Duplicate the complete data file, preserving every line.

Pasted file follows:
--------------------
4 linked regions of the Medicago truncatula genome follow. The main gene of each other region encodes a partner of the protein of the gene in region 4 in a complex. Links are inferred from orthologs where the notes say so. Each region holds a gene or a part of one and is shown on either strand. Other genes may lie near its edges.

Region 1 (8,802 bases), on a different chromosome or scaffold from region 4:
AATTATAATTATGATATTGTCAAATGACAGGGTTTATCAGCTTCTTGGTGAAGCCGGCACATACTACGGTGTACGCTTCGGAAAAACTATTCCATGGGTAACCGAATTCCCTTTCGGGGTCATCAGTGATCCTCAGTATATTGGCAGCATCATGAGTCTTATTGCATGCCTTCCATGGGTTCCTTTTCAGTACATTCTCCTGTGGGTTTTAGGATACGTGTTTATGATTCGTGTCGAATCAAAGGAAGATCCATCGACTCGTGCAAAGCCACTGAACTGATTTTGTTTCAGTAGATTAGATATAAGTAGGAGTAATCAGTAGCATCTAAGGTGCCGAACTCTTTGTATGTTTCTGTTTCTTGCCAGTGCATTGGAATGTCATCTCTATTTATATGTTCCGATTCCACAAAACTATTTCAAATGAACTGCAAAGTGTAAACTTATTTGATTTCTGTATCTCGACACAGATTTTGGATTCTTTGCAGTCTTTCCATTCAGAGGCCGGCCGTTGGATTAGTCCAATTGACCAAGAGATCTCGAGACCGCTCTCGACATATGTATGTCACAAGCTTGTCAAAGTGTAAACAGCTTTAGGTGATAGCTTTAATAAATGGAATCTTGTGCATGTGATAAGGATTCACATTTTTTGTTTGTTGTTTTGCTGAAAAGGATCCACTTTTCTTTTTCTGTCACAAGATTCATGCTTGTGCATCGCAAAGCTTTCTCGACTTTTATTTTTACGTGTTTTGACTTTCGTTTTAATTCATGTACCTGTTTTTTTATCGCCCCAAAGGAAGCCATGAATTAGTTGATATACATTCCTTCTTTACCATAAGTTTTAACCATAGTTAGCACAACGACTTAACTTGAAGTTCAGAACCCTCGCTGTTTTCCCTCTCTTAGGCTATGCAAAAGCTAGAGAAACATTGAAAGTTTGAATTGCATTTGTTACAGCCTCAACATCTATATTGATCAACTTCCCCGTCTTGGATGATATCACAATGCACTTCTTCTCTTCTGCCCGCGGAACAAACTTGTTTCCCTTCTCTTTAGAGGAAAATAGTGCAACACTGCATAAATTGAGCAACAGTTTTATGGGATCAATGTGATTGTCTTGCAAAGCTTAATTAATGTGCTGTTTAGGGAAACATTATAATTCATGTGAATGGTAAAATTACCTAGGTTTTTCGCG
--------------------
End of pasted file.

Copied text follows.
4 linked regions of the Medicago truncatula genome follow. The main gene of each other region encodes a partner of the protein of the gene in region 4 in a complex. Links are inferred from orthologs where the notes say so. Each region holds a gene or a part of one and is shown on either strand. Other genes may lie near its edges.

Region 1 (8,802 bases), on a different chromosome or scaffold from region 4:
AATTATAATTATGATATTGTCAAATGACAGGGTTTATCAGCTTCTTGGTGAAGCCGGCACATACTACGGTGTACGCTTCGGAAAAACTATTCCATGGGTAACCGAATTCCCTTTCGGGGTCATCAGTGATCCTCAGTATATTGGCAGCATCATGAGTCTTATTGCATGCCTTCCATGGGTTCCTTTTCAGTACATTCTCCTGTGGGTTTTAGGATACGTGTTTATGATTCGTGTCGAATCAAAGGAAGATCCATCGACTCGTGCAAAGCCACTGAACTGATTTTGTTTCAGTAGATTAGATATAAGTAGGAGTAATCAGTAGCATCTAAGGTGCCGAACTCTTTGTATGTTTCTGTTTCTTGCCAGTGCATTGGAATGTCATCTCTATTTATATGTTCCGATTCCACAAAACTATTTCAAATGAACTGCAAAGTGTAAACTTATTTGATTTCTGTATCTCGACACAGATTTTGGATTCTTTGCAGTCTTTCCATTCAGAGGCCGGCCGTTGGATTAGTCCAATTGACCAAGAGATCTCGAGACCGCTCTCGACATATGTATGTCACAAGCTTGTCAAAGTGTAAACAGCTTTAGGTGATAGCTTTAATAAATGGAATCTTGTGCATGTGATAAGGATTCACATTTTTTGTTTGTTGTTTTGCTGAAAAGGATCCACTTTTCTTTTTCTGTCACAAGATTCATGCTTGTGCATCGCAAAGCTTTCTCGACTTTTATTTTTACGTGTTTTGACTTTCGTTTTAATTCATGTACCTGTTTTTTTATCGCCCCAAAGGAAGCCATGAATTAGTTGATATACATTCCTTCTTTACCATAAGTTTTAACCATAGTTAGCACAACGACTTAACTTGAAGTTCAGAACCCTCGCTGTTTTCCCTCTCTTAGGCTATGCAAAAGCTAGAGAAACATTGAAAGTTTGAATTGCATTTGTTACAGCCTCAACATCTATATTGATCAACTTCCCCGTCTTGGATGATATCACAATGCACTTCTTCTCTTCTGCCCGCGGAACAAACTTGTTTCCCTTCTCTTTAGAGGAAAATAGTGCAACACTGCATAAATTGAGCAACAGTTTTATGGGATCAATGTGATTGTCTTGCAAAGCTTAATTAATGTGCTGTTTAGGGAAACATTATAATTCATGTGAATGGTAAAATTACCTAGGTTTTTCGCG